If you’re looking for a quick snack while in Bath, stop at The Real Italian Ice Cream Co for amazing gelato. It’s right around the corner from the baths and tastes, as the name suggests, like real Italian gelato.

If you have time to spare during your bath’s tour, stroll around the lovely town at sunset.

A Golden Tour

Tish filled the day with lots of advice and information. She explained the use of Roundhouses, which are small circular buildings where police locked misbehaviors up. Apparently, public indecency (aka, drunk) was the most prevalent crime. Tish pointed out thatch roofs, which has outrageously, and understandably, high insurance and upkeep costs. Tish also pointed out a white horse. No, this isn’t an actual white horse. Chalk is very common in Wiltshire. People used to carve horses, an ancient Catholic symbol for fertility, into the hills. There are seventeen in England, eleven of which are in Wiltshire.

Tish was an absolutely amazing tour guide. I do not remember our bus driver’s name, but he smoothly navigated the crazy roads.

No tour is perfect though. Golden Tours advertised free WiFi on their buses, which I assumed was unlimited. While making plans with a friend, I discovered a 20-minute WiFi limit. Trish lent me her phone, but it unfortunately had no signal. I eventually successfully met with my friend, but no thanks to Golden Tour’s WiFi.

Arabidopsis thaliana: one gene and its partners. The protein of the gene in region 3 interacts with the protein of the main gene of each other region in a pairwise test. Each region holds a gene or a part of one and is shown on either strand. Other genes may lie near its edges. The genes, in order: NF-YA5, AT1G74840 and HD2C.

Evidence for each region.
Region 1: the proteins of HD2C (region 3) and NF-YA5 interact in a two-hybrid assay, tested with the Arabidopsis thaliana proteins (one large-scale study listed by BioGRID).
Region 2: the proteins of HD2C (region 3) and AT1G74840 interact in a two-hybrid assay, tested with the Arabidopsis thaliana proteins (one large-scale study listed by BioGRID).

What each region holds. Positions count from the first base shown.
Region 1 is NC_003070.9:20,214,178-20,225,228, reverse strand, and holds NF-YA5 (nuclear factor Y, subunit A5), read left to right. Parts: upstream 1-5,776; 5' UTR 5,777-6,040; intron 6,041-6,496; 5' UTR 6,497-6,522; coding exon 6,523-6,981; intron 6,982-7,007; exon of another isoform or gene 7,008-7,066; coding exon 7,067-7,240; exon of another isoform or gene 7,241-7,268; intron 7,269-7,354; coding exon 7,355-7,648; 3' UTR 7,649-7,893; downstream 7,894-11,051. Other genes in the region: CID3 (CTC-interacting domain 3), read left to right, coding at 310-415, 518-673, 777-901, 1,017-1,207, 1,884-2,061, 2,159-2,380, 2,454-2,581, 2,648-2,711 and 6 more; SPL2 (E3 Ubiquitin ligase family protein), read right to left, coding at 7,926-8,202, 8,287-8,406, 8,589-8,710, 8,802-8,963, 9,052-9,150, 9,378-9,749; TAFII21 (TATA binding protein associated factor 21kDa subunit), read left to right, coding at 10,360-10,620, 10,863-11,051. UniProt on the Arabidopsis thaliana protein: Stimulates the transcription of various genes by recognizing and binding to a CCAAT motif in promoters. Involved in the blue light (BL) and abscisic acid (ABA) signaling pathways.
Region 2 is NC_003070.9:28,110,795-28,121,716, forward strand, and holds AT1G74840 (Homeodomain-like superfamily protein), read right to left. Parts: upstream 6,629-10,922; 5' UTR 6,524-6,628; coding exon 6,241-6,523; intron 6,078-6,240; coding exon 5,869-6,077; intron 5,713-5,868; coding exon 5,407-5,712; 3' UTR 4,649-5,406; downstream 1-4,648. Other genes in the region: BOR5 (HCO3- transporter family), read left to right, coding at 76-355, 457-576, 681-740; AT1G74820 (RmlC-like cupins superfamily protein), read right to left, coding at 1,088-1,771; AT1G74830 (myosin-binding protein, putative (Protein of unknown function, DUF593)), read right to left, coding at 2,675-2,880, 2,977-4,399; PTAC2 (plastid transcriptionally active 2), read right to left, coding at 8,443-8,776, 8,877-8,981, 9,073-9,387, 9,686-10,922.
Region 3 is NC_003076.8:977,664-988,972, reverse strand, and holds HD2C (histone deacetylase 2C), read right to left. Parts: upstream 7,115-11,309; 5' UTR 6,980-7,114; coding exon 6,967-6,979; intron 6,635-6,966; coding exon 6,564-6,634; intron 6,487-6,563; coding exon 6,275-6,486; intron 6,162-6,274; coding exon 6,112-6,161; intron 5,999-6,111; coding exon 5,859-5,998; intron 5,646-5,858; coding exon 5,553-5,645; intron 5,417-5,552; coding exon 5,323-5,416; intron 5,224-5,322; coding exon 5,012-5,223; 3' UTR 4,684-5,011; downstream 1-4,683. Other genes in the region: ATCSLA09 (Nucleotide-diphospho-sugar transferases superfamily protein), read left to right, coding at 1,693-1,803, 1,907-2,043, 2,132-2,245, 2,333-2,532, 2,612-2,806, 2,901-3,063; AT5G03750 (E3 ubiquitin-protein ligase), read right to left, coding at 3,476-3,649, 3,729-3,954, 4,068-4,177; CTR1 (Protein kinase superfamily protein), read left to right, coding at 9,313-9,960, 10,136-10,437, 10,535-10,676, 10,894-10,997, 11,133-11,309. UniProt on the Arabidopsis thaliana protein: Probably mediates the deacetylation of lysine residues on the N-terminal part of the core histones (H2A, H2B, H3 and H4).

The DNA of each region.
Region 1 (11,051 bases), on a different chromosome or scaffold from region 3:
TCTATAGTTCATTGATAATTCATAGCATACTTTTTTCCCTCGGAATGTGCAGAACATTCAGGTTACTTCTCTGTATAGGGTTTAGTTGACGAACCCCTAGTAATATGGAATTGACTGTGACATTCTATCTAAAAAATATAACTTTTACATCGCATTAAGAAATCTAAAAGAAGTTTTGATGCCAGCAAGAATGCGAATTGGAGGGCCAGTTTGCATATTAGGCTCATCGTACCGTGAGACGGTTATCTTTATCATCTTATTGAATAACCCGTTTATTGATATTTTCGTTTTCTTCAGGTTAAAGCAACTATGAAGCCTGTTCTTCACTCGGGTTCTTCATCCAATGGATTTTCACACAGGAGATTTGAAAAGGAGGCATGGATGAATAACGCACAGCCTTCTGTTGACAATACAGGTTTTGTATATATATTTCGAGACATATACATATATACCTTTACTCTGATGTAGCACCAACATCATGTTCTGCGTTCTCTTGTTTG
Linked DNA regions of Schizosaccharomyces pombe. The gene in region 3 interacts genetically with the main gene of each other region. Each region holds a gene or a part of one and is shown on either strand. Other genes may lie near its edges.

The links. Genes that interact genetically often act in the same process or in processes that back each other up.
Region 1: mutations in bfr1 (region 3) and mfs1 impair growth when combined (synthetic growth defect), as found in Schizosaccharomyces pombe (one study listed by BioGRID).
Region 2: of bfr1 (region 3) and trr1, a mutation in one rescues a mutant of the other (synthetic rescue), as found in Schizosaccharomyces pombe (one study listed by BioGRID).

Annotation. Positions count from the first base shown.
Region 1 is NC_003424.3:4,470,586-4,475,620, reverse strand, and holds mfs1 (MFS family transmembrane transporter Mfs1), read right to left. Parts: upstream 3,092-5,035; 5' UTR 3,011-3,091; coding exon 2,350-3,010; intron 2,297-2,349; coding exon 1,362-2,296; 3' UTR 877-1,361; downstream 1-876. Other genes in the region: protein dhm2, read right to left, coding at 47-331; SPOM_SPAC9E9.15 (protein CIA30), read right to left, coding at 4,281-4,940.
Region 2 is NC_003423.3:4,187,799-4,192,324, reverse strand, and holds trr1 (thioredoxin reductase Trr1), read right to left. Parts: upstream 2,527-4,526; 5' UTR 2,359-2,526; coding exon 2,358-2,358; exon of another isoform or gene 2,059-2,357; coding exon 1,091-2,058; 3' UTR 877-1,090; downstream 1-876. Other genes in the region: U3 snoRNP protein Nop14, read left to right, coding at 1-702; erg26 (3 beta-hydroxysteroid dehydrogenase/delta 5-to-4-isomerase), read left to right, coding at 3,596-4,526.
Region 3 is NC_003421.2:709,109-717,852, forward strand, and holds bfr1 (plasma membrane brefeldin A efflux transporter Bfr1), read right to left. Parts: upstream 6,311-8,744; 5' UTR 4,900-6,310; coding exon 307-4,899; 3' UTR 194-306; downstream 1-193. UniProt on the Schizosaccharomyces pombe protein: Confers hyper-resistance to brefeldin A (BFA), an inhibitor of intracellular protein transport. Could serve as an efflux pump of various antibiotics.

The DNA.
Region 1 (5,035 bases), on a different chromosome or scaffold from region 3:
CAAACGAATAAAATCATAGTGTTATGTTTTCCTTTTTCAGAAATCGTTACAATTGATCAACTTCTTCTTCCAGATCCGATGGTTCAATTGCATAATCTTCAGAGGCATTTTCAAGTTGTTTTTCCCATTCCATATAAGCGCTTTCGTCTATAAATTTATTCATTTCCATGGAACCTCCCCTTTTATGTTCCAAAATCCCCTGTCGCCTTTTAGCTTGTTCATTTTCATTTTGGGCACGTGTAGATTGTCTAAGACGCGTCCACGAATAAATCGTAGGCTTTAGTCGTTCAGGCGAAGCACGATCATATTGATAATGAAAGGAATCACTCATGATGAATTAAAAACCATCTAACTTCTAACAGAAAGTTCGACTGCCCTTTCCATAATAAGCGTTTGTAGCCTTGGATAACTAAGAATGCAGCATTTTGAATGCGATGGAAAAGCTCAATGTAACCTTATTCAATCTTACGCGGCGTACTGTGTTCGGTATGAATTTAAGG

Everyone who booked at least 24 hours in advance received a 6″ Subway sandwich, chips, and water. I appreciated and enjoyed the meal, but several people complained about the sandwich only consisting of lettuce and cheese. I personally believe their complaints are silly, though; the brochure clearly states, “cheese and salad sub.”

At 82.72GDP for a student fare, this taster tour was well worth it. We spent about 1.5 hours at each location. At first, I didn’t think this was enough time; 1.5 hours is not enough to see and do everything! But it is enough time to see the main sights, take several photos, and even listen to several segments of the provided audio tours.

Does a day trip seem like enough for you?Is a day trip never enough? Decide by reading my experience with Golden Tours

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2 Comments

  • That is the perfect tour. 11/2 hours is just enough time to get a feel for the site and know if you want to spend more time there the next time you visit. Why don’t they let you take photos in some of those places? Did they sell postcards? Sometimes postcards have way better photos than I can take.

    • Many places prohibit flash photography in order to protect the exhibitions. Flash messes with the chemicals in artwork, pottery, and other artifacts. I’m not sure otherwise, but it’s something to look into!